Among the sad photos that come across our TV screens are those of cold, abandoned animals and a plea that they be helped. It is hard to understand how having taken these innocent creatures into our homes we can then leave them uncared for whatever the reason. The story of Eden has made us believe that animals are for our use. The new story of the Universe teaches us that animals are our relatives sharing our origins and our lives. The difference is that they have retained their innocence and their integrity. They teach us what it means to be whole. The suffering we have inflicted on so many of them to provide for the needs of our consumer society is painful to see and based in a deep lack of understanding of their rights and feelings. Animals are sentient beings. They feel both pain and affection. Some of us need to readjust our thinking and allow ourselves to love and be loved by an animal. It will sensitize us and enrich us individually, and hopefully make a change in our attitudes toward these creatures who have the same right to live happy lives on this planet as we do.
But ask the animals, and they will teach you, or the birds in the sky, and they will tell you…Everyone knows God made these things.
Teach children to love animals and respect their rights. Support organizations that care for stray and abandoned animals. If possible for you, adopt a rescue cat or dog and give it a happy home.
He said to them, “Which one of you who has a sheep, if it falls into a pit on the Sabbath, will not take hold of it and lift it out?
Whoever is righteous has regard for the life of his beast, but the mercy of the wicked is cruel.
We must forcefully reject the notion that our being created in God’s image and given dominion over the earth justifies absolute domination over other creatures.
As Sisters of St. Joseph, our charism calls us to love of God and neighbor without distinction. We believe that all is one and that our call is to an active inclusive love that seeks this union with God and the sacred community of life that includes all of creation – air, soil, water, plants, and animals. We see ourselves in union with this community that we hold as the neighbor through whom God continues to be revealed.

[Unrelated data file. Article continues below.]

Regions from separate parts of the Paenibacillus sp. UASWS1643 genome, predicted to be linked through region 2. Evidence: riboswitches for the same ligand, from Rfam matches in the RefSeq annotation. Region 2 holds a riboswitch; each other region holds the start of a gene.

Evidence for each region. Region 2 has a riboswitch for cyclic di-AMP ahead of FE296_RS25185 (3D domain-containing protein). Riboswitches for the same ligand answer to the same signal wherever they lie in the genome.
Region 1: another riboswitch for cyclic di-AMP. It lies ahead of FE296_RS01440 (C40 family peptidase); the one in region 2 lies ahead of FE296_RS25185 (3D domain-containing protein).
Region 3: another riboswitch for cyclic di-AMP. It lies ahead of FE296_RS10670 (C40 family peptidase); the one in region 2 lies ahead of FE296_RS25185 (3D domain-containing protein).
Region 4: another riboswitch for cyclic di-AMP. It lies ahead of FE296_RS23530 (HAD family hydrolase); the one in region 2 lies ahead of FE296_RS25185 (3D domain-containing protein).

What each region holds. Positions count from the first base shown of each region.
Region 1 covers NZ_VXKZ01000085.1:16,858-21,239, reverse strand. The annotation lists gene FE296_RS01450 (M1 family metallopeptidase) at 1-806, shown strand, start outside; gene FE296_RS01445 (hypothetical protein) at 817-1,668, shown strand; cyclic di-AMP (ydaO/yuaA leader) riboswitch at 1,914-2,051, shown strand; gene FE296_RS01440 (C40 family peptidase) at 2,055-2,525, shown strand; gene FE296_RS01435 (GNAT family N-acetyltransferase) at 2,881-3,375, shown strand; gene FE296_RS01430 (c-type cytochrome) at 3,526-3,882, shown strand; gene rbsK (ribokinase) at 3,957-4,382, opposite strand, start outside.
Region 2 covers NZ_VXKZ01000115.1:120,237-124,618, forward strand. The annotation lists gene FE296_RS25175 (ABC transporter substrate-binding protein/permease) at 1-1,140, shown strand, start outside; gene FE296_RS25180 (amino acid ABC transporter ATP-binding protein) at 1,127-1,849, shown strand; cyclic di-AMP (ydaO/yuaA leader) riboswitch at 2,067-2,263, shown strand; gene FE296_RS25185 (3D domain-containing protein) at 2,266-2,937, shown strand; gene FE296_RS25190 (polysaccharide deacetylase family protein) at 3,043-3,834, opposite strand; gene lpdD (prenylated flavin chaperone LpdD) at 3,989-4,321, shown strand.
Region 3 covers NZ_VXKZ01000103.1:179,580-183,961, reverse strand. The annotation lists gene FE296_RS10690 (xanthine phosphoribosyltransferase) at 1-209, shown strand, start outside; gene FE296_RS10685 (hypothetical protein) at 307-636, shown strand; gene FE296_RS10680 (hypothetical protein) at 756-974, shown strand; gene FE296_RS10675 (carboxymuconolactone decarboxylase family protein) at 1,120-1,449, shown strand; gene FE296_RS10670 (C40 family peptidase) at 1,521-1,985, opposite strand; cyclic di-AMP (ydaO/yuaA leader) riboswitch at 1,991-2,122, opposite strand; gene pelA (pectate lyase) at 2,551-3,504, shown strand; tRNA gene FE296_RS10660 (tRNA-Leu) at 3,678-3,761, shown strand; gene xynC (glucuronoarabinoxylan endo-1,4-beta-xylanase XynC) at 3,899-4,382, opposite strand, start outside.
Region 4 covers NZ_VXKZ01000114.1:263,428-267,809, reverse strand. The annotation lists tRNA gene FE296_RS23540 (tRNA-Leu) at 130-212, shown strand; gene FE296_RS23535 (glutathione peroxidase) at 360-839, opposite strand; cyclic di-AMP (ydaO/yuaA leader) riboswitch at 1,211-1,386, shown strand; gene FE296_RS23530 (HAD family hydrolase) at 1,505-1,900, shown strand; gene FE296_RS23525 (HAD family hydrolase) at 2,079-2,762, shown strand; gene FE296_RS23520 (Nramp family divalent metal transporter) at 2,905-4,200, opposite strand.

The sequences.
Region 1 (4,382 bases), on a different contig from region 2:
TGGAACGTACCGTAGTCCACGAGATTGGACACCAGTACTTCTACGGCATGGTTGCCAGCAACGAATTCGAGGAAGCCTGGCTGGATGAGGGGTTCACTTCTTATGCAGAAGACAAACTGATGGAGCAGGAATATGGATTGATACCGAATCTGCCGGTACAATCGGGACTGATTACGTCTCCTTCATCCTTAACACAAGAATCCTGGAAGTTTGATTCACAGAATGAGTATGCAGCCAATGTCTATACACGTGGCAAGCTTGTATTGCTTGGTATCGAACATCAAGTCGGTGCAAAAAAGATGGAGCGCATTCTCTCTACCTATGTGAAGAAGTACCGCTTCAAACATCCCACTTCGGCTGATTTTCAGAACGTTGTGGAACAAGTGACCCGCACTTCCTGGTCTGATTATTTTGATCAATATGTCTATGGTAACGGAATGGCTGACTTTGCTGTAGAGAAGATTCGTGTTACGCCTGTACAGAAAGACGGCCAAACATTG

Sisters of St. Joseph Land Ethic Statement
The assumption that animals are without rights, and the illusion that our treatment of them has no moral significance, is a positively outrageous example of Western crudity and barbarity. Universal compassion is the only guarantee of morality.
I am in favor of animal rights as well as human rights. That is the way of a whole human being.
The question is not, “Can they reason?” nor, “Can they talk?” but “Can they suffer?”
We must fight against the spirit of unconscious cruelty with which we treat the animals. Animals suffer as much as we do. True humanity does not allow us to impose such sufferings on them. It is our duty to make the whole world recognize it. Until we extend our circle of compassion to all living things, humanity will not find peace.
We need, in a special way, to work twice as hard to help people understand that the animals are fellow creatures, that we must protect them and love them as we love ourselves.
True benevolence or compassion extends itself through the whole of existence and sympathizes with the distress of every creature capable of sensation.
Love of animals is a universal impulse, a common ground on which all of us may meet. By loving and understanding animals, perhaps we humans shall come to understand each other.
Louis J. Camuti
I was so moved by the intelligence, sense of fun and personalities of the animals I worked with on Babe that by the end of the film I was a vegetarian.
You have to love animals for what they are or leave them alone. The best thing you can do if you love them is leave them alone and see that other people do too.
A dog is the only thing on earth that loves you more than you love yourself.
Time spent with cats is never wasted.
If having a soul means being able to feel love and loyalty and gratitude, then animals are better off than a lot of humans.
Money can buy you a fine dog, but only love can make him wag his tail.
The smallest feline is a masterpiece.
Leonardo da Vinci